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NPHP1 gene deletion is a rare cause of Joubert syndrome related disorders
  1. M Castori1,
  2. E M Valente1,
  3. M A Donati2,
  4. S Salvi1,
  5. E Fazzi3,
  6. E Procopio2,
  7. T Galluccio1,
  8. F Emma4,
  9. B Dallapiccola1,
  10. E Bertini5,
  11. the Italian MTS Study Group*
  1. 1IRCCS C.S.S., Mendel Institute, Rome, Italy
  2. 2Department of Paediatrics, University of Florence, Meyer Children’s Hospital, Florence, Italy
  3. 3Department of Child Neurology and Psychiatry, IRCCS “C. Mondino Foundation”, University of Pavia, Pavia, Italy
  4. 4Division of Nephrology and Dialysis, Department of Laboratory Medicine, Bambino Gesu’ Hospital, Rome, Italy
  5. 5Molecular Medicine Unit, Department of Laboratory Medicine, Bambino Gesu’ Hospital, Rome, Italy
  1. Correspondence to:
 Dr Enrico Bertini
 Molecular Medicine Unit, Department of Laboratory Medicine, Bambino Gesu’ Hospital IRCCS, Piazza S. Onofrio, 4, 00165 Rome, Italy;

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Joubert syndrome (JS) is an autosomal recessive disorder presenting with congenital hypotonia evolving into ataxia, developmental delay, and either oculomotor apraxia or abnormalities of respiratory pattern or both. JS is characterised, using magnetic resonance imaging (MRI), by cerebellar vermian hypoplasia and a complex brain stem malformation called the “molar tooth sign” (MTS), consisting of thickened, elongated, and reoriented superior cerebellar peduncles and a deep interpeduncular fossa.1 JS has been classified into two groups, A and B, the latter being characterised by the occurrence of retinal and/or renal involvement.2

Key associated features of JS are retinal dystrophy and nephronophthisis, but other manifestations include ocular colobomas, liver fibrosis, and polydactyly. The variable involvement of other organs identifies a large spectrum of syndromes sharing the MTS (such as Arima, COACH, and Senior-Löken syndromes) which, together with JS, are termed Joubert syndrome related disorders (JSRD) or MTS related syndromes.3–5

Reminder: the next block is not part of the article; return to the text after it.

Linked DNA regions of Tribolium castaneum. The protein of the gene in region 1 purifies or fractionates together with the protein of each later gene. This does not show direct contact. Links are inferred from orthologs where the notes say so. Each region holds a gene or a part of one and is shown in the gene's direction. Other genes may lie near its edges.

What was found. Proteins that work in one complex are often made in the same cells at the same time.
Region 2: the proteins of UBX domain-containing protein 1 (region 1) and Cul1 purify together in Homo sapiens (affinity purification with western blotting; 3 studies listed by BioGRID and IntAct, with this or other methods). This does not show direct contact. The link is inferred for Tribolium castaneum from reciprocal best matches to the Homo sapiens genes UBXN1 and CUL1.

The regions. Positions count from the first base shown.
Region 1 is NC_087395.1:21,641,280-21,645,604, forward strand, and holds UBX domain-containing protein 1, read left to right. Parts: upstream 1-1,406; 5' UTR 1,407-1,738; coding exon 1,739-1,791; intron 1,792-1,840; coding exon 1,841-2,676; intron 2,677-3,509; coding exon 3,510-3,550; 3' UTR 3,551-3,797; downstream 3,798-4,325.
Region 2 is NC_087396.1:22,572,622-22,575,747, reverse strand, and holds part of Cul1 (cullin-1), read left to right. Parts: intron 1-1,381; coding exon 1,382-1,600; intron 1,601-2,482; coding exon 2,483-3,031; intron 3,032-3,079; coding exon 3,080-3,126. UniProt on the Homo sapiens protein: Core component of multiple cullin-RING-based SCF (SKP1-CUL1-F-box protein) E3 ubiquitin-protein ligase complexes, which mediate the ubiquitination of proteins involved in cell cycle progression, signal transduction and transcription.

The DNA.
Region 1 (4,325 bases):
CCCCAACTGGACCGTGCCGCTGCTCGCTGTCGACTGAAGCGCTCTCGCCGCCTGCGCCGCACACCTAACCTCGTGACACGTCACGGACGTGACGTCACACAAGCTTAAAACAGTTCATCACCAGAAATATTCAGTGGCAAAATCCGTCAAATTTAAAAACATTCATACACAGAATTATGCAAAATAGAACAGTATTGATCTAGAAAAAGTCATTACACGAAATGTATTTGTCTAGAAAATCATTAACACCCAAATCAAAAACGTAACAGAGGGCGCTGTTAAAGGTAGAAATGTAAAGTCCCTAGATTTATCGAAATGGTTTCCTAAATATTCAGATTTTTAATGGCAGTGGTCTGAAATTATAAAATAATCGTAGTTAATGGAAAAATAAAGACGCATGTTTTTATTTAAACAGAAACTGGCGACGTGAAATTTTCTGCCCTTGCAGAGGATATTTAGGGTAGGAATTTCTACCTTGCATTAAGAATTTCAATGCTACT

To date, three genetic loci associated with JSRD have been mapped to chromosome 9q34.3 (JBTS1), 11p11.2–q12.3 (JBTS2), and 6q23 (JBTS3).6–9 Recently, mutations in the AHI1 gene have been identified in three JBTS3 linked families presenting with a pure cerebellar phenotype.10

Isolated nephronophthisis (NPH) is an autosomal recessive tubulointerstitial medullary kidney disease and is one of the most frequent monogenic causes of chronic renal failure in childhood. Four genes causing infantile or juvenile NPH have been cloned so far (NPHP1 to 4).11–14 Of these, NPHP1 is the most commonly mutated gene, being responsible for at least 50% of cases with juvenile NPH.15,16 A large homozygous deletion of the NPHP1 gene is found in more than 80% of patients, while less than 5% are compound heterozygote for the gene deletion and a point mutation on the other allele.16 Most patients with the NPHP1 deletion demonstrate …

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  • * Other participants of the Italian MTS Study Group are: Roberta Battini, Pisa; Stefania Bova, Pavia; Loredana Boccone, Cagliari; Francesco Brancati, Rome; Silvana Briuglia, Messina; Roberta Cilio, Rome; Marilù Di Sabato, Rome; Rita Fischetto, Bari; Mattia Gentile, Bari; Vincenzo Leuzzi, Rome; Eugenio Mercuri, Rome; Pasquale Parisi, Rome; Martino Ruggieri, Catania; Damiano Carmelo Salpietro, Messina; Sabrina Signorini, Pavia; and Gaetano Tortorella, Messina.

  • This work was supported by grants from M.U.R.S.T., the Italian Ministry of Health (Ricerca Corrente, Ricerca Finalizzata), and the NIH (grant R01 NS048453-01).

  • Conflict of interest: none declared.

  • Ethics approval: this study was approved by the IRCCS CSS (Mendel Institute) Ethical Committee, San Giovanni Rotondo, Italy (full IRB review certification on November 4th, 2003).